Effects of a multilamellar emulsion on glucocorticoid-induced epidermal atrophy and barrier impairment

Sung K. Ahn, Hana N. Bak, Byeong D. Park, Yang H. Kim, Jong K. Youm, Eung H. Choi, Seung P. Hong, Seung H. Lee

Research output: Contribution to journalArticle

24 Citations (Scopus)

Abstract

Skin atrophy is one of the most frequent side-effects of the topical glucocorticoid. Skin barrier impairment has also been reported as a steroid-induced side effect. Although there have been various studies on preventing or minimizing this atrophogenic effect, little has been reported about preventing barrier impairment. This study was performed to determine the effects of a multilamellar emulsion (MLE) that had a well-ordered lamellar structure on the steroid-induced barrier impairment and epidermal atrophy. To confirm these effects of MLE, 0.05% clobetasol-17-propionate (CP) and 0.05% clobetasol-17-propionate in MLE (MLE/CP) were topically applied to both flanks of hairless mice for 9 days. The topically applied CP induced a significant impairment of the epidermal permeability barrier, and MLE/CP also did not have a preventive effect on this change. However, skinfold thickness studies and histological studies showed that MLE/CP significantly reduced the steroid-induced atrophy. The topical application of MLE/CP was also shown to have a preventive effect on the steroid-induced increase of the stratum corneum (SC) surface pH. In addition, the electron microscopic findings showed relatively well-conserved lamellar bilayers in the skin treated with MLE, as compared to CP only. The results showed that the topical application of MLE immediately after CP treatment prevented the glucocorticoid-induced transepidermal water loss values increase. Light microscopy measurements showed that the skin treated with MLE immediately after CP treatment for 1 week had a slightly lower decline of skin thickness than did the CP-treated skin. These results suggest that MLE should be effective for preventing glucocorticoid- induced epidermal atrophy and for repairing the barrier impairment.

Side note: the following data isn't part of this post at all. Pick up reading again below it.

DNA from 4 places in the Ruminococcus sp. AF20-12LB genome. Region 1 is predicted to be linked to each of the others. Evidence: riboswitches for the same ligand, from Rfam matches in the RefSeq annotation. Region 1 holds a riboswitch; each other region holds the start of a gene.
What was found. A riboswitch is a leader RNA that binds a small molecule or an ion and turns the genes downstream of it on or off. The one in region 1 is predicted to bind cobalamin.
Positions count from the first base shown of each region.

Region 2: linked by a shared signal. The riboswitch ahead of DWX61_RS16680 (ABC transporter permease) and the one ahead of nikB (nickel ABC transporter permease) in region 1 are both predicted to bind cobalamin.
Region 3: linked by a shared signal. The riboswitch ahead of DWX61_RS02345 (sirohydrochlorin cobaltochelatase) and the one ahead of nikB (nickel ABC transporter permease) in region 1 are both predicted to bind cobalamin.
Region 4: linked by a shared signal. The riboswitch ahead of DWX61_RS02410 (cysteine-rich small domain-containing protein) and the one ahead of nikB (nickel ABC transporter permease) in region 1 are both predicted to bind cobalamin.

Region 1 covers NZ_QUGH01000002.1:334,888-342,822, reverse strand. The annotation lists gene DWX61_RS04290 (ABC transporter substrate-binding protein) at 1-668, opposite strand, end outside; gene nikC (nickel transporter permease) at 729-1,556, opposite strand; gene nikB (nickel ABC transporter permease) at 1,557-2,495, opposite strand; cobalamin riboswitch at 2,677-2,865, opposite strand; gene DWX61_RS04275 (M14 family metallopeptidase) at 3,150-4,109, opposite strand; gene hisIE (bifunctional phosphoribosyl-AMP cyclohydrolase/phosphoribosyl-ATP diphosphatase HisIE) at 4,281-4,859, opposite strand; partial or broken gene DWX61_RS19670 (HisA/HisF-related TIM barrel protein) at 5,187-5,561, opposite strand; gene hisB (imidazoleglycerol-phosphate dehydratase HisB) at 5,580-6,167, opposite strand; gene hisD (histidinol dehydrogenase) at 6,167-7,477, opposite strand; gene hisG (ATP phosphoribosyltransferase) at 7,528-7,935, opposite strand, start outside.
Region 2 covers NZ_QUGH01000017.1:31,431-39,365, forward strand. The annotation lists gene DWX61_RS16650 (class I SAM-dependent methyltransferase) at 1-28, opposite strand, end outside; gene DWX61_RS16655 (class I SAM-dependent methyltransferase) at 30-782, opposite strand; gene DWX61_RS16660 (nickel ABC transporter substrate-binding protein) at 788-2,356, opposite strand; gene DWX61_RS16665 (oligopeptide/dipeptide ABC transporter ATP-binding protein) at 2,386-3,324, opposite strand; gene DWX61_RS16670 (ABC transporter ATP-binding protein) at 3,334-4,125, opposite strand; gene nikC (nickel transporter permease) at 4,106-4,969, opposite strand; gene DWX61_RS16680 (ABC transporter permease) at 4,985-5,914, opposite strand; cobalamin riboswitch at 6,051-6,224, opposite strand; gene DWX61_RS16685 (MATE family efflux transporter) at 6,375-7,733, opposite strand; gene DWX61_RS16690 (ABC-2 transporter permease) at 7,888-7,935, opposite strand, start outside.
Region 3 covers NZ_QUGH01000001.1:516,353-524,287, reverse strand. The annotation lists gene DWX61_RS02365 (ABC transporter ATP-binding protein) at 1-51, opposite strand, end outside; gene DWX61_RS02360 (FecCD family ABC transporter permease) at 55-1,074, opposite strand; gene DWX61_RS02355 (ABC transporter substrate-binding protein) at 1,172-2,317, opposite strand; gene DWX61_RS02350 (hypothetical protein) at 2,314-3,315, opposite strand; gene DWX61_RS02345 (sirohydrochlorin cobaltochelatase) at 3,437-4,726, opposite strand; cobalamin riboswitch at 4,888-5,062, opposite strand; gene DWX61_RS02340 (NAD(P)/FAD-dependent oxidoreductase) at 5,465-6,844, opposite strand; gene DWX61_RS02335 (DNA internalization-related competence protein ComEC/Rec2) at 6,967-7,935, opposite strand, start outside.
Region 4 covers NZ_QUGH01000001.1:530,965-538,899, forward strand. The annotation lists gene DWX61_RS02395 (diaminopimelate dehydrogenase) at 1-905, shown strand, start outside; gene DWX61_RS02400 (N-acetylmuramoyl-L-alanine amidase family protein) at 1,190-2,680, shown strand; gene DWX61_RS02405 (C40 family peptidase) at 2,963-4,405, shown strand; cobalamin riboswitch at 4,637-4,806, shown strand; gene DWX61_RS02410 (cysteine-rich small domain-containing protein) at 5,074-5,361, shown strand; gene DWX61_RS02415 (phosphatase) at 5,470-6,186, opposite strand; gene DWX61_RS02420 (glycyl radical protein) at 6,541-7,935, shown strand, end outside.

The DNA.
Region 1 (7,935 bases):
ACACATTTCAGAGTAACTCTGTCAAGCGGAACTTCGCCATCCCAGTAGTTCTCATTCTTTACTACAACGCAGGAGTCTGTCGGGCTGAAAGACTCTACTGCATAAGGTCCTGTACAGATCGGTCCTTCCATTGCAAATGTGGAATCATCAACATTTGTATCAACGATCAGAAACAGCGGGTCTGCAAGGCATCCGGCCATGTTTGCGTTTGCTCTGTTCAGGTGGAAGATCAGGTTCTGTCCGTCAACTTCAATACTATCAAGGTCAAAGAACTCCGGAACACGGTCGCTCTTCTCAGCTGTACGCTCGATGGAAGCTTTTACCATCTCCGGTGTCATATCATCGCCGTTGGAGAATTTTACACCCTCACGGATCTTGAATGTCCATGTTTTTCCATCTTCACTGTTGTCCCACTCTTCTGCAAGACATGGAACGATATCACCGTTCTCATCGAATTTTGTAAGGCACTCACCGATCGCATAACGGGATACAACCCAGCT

Original languageEnglish
Pages (from-to)80-90
Number of pages11
JournalJournal of Dermatology
Volume33
Issue number2
DOIs
Publication statusPublished - 2006 Feb 1

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Clobetasol
Emulsions
Glucocorticoids
Atrophy
Skin
Steroids
Hairless Mouse
Skinfold Thickness
Cornea
Microscopy
Permeability

All Science Journal Classification (ASJC) codes

  • Dermatology

Cite this

Ahn, Sung K. ; Bak, Hana N. ; Park, Byeong D. ; Kim, Yang H. ; Youm, Jong K. ; Choi, Eung H. ; Hong, Seung P. ; Lee, Seung H. / Effects of a multilamellar emulsion on glucocorticoid-induced epidermal atrophy and barrier impairment. In: Journal of Dermatology. 2006 ; Vol. 33, No. 2. pp. 80-90.